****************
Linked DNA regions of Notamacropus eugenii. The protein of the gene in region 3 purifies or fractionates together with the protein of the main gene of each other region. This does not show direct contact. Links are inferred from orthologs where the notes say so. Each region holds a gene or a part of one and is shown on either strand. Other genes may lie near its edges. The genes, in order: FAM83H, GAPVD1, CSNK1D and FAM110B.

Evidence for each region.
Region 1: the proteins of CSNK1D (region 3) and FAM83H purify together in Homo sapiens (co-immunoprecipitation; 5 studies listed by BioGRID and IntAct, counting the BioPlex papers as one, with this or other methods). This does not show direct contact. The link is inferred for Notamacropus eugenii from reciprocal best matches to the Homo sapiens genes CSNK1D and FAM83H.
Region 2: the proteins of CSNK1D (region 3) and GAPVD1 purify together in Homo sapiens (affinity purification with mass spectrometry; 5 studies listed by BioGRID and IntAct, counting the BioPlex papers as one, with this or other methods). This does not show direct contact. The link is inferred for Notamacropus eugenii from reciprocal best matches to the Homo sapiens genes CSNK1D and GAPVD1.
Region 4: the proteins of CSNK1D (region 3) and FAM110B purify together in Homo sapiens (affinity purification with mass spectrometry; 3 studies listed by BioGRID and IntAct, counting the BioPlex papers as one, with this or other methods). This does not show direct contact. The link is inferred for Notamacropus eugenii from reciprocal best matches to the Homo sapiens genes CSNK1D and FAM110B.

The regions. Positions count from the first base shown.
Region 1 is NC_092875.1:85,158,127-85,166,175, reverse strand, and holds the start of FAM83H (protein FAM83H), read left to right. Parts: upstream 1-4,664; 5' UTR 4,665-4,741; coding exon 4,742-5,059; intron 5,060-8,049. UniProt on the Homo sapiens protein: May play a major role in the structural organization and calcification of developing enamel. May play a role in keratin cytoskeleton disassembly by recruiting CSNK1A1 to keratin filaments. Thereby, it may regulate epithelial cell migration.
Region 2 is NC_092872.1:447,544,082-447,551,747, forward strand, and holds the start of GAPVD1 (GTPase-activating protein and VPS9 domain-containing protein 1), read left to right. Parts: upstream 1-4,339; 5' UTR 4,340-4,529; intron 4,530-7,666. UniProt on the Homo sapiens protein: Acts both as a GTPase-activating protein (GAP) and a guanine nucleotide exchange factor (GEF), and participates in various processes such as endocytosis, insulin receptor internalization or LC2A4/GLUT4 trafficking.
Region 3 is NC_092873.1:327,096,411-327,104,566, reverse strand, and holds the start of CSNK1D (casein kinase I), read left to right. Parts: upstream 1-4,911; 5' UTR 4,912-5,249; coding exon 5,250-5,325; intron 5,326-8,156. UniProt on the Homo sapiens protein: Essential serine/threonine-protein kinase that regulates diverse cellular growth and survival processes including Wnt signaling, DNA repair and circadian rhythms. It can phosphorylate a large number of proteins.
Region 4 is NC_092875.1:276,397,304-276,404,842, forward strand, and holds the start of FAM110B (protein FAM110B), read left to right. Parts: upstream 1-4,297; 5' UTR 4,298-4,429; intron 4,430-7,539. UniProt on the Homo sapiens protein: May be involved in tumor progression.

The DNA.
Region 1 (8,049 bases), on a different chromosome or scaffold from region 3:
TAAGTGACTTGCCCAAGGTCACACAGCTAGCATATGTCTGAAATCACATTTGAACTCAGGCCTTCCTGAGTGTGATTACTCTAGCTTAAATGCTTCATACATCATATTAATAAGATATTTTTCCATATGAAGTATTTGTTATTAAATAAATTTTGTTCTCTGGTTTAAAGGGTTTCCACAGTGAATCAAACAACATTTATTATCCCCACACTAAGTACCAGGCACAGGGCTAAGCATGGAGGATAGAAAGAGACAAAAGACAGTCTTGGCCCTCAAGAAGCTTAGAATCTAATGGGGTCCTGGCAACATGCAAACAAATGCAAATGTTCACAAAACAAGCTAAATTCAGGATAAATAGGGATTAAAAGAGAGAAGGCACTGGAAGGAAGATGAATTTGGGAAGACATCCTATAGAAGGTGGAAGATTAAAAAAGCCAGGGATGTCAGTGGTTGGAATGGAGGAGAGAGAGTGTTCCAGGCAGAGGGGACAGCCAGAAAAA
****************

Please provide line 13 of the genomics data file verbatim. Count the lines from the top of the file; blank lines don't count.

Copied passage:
TAAGTGACTTGCCCAAGGTCACACAGCTAGCATATGTCTGAAATCACATTTGAACTCAGGCCTTCCTGAGTGTGATTACTCTAGCTTAAATGCTTCATACATCATATTAATAAGATATTTTTCCATATGAAGTATTTGTTATTAAATAAATTTTGTTCTCTGGTTTAAAGGGTTTCCACAGTGAATCAAACAACATTTATTATCCCCACACTAAGTACCAGGCACAGGGCTAAGCATGGAGGATAGAAAGAGACAAAAGACAGTCTTGGCCCTCAAGAAGCTTAGAATCTAATGGGGTCCTGGCAACATGCAAACAAATGCAAATGTTCACAAAACAAGCTAAATTCAGGATAAATAGGGATTAAAAGAGAGAAGGCACTGGAAGGAAGATGAATTTGGGAAGACATCCTATAGAAGGTGGAAGATTAAAAAAGCCAGGGATGTCAGTGGTTGGAATGGAGGAGAGAGAGTGTTCCAGGCAGAGGGGACAGCCAGAAAAA